A geneticist well known for his pioneering DNA studies on variations between populations over the millennia, Stanford University professor emeritus Cavalli-Sforza presents numerous startling or controversial findings in this dryly written but provocative survey of human evolution. Modern humans most likely originated in Africa, and arrived in Europe only around 42,000 years ago, rapidly displacing the dominant Neanderthal hominid species, he believes. Perhaps 20,000 years before this displacement, waves of modern humans migrated from Africa to Asia, then on to Australia; Europe came next, while America was probably the last continent to be occupied by Homo sapiens sapiens, he concludes. By correlating global studies of genetic markers with archeological evidence and patterns of linguistic change, Cavalli-Sforza attempts to track the earliest mass migrations, the spread of agriculture outward from the Middle East, cultural and genetic exchanges between prehistoric peoples and the birth of Indo-European languages. Much of this is conjectural, but he is confident enough to state that, from a genetic standpoint, "it appears that Europeans are about two-thirds Asians and one-third African." Moreover, "Black Americans have... an average of 30 percent of White admixture" in their genes, he reports. From the vantage point of DNA, according to Cavalli-Sforza, the idea of separate races is unscientific and fallacious, as different ethnic groups display superficial variations in body surface, mere outward adaptations to different climates--an opinion shared by a growing number of molecular biologists. Illustrated with maps and diagrams, this study sheds light on the origins of Finns, Hungarians, Basques, Native Americans, Asian Indians and other diverse limbs of the human family tree. (May)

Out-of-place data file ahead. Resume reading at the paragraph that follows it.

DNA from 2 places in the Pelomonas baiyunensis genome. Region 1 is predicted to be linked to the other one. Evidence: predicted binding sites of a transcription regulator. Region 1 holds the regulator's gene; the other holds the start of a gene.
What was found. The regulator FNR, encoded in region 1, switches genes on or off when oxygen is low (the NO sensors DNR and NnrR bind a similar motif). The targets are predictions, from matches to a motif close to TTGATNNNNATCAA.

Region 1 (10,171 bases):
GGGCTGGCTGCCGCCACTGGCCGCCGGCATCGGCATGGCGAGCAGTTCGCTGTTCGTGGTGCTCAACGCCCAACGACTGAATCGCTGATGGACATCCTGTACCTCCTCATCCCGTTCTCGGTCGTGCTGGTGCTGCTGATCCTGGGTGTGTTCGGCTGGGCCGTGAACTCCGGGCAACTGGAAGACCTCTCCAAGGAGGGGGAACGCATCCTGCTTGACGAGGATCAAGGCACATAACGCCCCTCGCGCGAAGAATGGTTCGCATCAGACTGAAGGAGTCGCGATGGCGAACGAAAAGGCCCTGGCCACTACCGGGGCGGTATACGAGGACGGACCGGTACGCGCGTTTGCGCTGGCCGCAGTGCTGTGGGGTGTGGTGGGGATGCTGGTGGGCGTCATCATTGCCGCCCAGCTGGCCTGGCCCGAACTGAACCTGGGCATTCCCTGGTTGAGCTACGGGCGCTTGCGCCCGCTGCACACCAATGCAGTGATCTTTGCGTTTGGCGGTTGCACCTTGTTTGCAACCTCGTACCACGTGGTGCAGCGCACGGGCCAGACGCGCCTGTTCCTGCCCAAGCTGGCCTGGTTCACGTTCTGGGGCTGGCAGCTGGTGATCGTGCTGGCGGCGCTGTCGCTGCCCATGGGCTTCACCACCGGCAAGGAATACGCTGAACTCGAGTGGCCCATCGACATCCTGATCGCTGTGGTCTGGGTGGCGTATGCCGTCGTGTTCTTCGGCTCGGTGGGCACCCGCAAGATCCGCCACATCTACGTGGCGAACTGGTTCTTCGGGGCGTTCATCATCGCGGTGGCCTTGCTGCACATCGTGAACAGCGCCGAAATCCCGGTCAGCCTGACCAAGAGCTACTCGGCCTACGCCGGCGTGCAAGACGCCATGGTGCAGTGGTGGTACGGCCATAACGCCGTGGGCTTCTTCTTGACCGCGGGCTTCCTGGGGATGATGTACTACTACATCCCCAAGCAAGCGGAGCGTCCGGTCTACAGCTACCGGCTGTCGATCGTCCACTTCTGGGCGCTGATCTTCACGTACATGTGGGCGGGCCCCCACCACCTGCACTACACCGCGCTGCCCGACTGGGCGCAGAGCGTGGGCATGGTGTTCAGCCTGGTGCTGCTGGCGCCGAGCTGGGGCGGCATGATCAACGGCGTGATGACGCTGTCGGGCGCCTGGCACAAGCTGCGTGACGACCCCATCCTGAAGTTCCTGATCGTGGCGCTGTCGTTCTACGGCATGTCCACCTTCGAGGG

Copyright 2000 Reed Business Information, Inc.

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Customer Reviews

The author has clearly written it as an introduction to this field aimed at the layperson.
Gaetan Lion
At least in this book Cavalli-Sforza recognizes that many experts are opposed to this approach, but he doesn't provide a very clear account of why they are opposed.
John Duncan
It is written like a popular book, but the way the methodology is explained makes it book for science people too.
A Duttaahmed

Most Helpful Customer Reviews

50 of 52 people found the following review helpful By Pedro Lobo Martins on June 18, 2000
Format: Hardcover